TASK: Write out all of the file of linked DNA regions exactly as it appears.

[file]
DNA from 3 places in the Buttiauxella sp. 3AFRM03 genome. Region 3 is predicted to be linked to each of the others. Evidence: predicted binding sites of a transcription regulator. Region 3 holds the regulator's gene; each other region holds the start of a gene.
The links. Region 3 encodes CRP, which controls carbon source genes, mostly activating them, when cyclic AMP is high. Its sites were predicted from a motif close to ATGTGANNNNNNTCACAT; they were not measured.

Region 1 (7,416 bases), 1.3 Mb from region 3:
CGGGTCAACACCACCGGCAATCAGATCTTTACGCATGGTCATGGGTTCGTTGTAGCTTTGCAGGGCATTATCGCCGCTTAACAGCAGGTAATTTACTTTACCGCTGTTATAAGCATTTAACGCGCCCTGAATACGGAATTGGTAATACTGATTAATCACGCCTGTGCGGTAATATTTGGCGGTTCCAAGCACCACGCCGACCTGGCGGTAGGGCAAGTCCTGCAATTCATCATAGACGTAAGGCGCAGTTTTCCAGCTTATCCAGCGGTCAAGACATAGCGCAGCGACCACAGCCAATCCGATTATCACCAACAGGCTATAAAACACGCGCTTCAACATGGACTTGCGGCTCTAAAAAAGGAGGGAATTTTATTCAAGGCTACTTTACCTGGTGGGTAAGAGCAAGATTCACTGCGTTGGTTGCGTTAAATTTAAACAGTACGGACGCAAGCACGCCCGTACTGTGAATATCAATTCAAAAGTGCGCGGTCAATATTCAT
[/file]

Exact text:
DNA from 3 places in the Buttiauxella sp. 3AFRM03 genome. Region 3 is predicted to be linked to each of the others. Evidence: predicted binding sites of a transcription regulator. Region 3 holds the regulator's gene; each other region holds the start of a gene.
The links. Region 3 encodes CRP, which controls carbon source genes, mostly activating them, when cyclic AMP is high. Its sites were predicted from a motif close to ATGTGANNNNNNTCACAT; they were not measured.

Region 1 (7,416 bases), 1.3 Mb from region 3:
CGGGTCAACACCACCGGCAATCAGATCTTTACGCATGGTCATGGGTTCGTTGTAGCTTTGCAGGGCATTATCGCCGCTTAACAGCAGGTAATTTACTTTACCGCTGTTATAAGCATTTAACGCGCCCTGAATACGGAATTGGTAATACTGATTAATCACGCCTGTGCGGTAATATTTGGCGGTTCCAAGCACCACGCCGACCTGGCGGTAGGGCAAGTCCTGCAATTCATCATAGACGTAAGGCGCAGTTTTCCAGCTTATCCAGCGGTCAAGACATAGCGCAGCGACCACAGCCAATCCGATTATCACCAACAGGCTATAAAACACGCGCTTCAACATGGACTTGCGGCTCTAAAAAAGGAGGGAATTTTATTCAAGGCTACTTTACCTGGTGGGTAAGAGCAAGATTCACTGCGTTGGTTGCGTTAAATTTAAACAGTACGGACGCAAGCACGCCCGTACTGTGAATATCAATTCAAAAGTGCGCGGTCAATATTCAT